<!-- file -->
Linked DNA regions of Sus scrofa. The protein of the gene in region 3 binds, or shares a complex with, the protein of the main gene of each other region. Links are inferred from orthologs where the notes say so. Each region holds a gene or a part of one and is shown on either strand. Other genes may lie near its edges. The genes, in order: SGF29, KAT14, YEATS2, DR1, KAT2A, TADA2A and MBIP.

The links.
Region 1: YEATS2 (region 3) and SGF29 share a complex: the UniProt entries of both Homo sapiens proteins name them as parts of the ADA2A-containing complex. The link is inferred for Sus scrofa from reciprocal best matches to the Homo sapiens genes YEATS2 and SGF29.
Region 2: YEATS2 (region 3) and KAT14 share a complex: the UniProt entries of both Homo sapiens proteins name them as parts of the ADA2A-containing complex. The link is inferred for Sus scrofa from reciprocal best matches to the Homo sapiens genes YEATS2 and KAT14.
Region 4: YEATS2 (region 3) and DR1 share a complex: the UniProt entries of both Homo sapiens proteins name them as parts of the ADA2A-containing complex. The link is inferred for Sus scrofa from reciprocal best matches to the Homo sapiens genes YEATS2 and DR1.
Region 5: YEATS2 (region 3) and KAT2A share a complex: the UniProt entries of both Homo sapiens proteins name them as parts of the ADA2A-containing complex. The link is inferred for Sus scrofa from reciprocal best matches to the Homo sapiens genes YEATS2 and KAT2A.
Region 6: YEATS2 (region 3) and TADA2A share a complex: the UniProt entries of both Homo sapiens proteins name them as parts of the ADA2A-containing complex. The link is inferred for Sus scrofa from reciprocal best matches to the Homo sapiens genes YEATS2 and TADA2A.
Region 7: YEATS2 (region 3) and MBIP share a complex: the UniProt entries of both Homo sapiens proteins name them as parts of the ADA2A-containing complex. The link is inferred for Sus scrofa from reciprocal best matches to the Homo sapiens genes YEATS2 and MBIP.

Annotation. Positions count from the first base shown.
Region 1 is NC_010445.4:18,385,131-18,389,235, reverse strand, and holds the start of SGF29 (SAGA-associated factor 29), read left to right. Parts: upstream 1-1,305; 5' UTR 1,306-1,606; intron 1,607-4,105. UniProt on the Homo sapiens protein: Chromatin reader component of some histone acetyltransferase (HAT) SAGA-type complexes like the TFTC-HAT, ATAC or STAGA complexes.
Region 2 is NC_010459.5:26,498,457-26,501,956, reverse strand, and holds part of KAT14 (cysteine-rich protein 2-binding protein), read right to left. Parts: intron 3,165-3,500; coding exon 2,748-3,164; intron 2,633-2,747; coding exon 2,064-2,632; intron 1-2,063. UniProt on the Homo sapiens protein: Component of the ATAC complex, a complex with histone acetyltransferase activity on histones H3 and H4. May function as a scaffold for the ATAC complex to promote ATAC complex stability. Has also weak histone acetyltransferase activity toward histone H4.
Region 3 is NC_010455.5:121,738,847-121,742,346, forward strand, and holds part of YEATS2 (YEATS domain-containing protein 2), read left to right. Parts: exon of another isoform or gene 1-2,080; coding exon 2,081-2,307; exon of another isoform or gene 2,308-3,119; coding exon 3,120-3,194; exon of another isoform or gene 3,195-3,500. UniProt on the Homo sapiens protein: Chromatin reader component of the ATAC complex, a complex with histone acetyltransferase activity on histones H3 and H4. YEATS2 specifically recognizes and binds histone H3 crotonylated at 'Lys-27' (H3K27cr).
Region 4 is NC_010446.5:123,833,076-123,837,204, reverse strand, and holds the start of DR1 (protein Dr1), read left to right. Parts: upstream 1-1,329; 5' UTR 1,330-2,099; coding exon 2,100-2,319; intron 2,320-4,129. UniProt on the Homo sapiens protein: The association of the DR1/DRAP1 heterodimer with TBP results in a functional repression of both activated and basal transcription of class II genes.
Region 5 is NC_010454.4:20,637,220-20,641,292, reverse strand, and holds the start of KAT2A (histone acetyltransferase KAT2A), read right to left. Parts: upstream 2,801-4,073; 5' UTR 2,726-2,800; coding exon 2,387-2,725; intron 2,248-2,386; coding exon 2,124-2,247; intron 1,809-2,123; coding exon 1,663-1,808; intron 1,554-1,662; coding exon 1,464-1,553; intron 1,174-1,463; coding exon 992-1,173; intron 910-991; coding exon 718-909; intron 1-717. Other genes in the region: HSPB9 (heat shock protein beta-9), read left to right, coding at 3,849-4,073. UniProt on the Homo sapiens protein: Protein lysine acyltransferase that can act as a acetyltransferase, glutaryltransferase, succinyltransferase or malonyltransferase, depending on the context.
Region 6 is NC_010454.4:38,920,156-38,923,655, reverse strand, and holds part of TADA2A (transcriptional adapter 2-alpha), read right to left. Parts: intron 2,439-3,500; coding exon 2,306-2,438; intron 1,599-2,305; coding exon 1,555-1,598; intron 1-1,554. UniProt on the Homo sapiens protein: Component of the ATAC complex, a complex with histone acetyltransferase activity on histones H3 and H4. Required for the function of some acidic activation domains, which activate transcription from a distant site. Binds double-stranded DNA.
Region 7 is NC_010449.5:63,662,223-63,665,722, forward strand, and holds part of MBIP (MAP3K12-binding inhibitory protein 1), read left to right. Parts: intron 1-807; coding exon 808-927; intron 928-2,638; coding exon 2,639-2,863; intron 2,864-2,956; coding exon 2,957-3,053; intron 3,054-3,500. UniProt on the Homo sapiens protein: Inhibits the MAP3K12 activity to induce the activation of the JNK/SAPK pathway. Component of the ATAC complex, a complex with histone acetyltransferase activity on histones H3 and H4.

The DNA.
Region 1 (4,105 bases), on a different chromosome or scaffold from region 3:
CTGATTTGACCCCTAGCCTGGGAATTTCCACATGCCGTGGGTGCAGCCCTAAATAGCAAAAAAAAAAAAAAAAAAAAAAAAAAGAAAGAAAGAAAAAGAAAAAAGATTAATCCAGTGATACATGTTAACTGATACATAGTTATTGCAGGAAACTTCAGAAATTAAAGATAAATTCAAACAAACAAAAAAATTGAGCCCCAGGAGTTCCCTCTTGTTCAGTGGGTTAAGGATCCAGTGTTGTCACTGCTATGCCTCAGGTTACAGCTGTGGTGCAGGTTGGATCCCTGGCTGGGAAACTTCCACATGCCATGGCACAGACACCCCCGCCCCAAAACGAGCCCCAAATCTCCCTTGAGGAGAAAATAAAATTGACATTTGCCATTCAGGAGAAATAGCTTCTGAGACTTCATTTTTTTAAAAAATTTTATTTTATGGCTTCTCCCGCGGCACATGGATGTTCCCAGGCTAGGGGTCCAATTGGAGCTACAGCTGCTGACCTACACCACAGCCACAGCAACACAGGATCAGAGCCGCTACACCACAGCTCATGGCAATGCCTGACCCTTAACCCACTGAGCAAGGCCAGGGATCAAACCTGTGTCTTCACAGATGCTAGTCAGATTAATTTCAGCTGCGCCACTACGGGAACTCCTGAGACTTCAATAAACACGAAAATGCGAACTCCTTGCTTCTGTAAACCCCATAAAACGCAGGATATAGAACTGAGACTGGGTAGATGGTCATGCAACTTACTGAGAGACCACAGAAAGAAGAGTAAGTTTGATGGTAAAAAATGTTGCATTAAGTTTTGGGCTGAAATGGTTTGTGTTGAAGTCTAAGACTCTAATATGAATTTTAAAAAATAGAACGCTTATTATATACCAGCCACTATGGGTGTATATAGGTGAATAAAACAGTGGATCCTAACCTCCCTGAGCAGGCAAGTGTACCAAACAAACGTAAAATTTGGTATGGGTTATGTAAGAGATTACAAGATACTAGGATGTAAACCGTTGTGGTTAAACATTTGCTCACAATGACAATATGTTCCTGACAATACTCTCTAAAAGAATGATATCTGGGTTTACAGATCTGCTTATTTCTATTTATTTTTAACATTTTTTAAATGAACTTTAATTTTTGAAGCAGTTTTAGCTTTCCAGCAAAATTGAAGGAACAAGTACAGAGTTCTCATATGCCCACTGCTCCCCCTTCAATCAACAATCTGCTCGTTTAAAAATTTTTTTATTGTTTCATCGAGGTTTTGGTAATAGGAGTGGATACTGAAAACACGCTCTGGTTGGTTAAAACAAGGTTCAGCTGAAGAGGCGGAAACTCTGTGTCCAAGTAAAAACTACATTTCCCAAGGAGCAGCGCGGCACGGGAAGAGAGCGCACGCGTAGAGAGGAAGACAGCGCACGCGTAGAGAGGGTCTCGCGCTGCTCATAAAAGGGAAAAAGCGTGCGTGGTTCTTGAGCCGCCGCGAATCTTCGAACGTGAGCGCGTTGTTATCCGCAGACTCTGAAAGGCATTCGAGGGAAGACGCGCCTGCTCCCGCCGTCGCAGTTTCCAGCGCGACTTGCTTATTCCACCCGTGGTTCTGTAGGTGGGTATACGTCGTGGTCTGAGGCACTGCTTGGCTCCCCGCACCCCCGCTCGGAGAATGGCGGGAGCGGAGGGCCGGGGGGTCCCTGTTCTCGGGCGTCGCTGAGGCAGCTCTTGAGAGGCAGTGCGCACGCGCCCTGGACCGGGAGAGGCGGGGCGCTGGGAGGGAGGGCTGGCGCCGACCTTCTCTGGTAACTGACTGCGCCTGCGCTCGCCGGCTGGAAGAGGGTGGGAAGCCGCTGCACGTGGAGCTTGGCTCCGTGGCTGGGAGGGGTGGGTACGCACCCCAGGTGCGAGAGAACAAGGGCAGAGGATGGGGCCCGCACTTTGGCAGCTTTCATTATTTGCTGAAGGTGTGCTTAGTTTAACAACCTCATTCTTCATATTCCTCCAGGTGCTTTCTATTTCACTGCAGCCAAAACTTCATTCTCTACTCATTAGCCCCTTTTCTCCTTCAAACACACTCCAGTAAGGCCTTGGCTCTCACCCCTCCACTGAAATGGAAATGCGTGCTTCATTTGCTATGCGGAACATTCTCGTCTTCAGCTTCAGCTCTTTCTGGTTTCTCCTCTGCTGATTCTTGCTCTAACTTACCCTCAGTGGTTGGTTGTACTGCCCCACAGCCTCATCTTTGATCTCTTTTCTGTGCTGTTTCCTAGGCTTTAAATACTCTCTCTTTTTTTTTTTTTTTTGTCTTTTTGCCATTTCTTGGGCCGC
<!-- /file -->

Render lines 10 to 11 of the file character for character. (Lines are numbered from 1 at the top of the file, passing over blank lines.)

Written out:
Region 1 is NC_010445.4:18,385,131-18,389,235, reverse strand, and holds the start of SGF29 (SAGA-associated factor 29), read left to right. Parts: upstream 1-1,305; 5' UTR 1,306-1,606; intron 1,607-4,105. UniProt on the Homo sapiens protein: Chromatin reader component of some histone acetyltransferase (HAT) SAGA-type complexes like the TFTC-HAT, ATAC or STAGA complexes.
Region 2 is NC_010459.5:26,498,457-26,501,956, reverse strand, and holds part of KAT14 (cysteine-rich protein 2-binding protein), read right to left. Parts: intron 3,165-3,500; coding exon 2,748-3,164; intron 2,633-2,747; coding exon 2,064-2,632; intron 1-2,063. UniProt on the Homo sapiens protein: Component of the ATAC complex, a complex with histone acetyltransferase activity on histones H3 and H4. May function as a scaffold for the ATAC complex to promote ATAC complex stability. Has also weak histone acetyltransferase activity toward histone H4.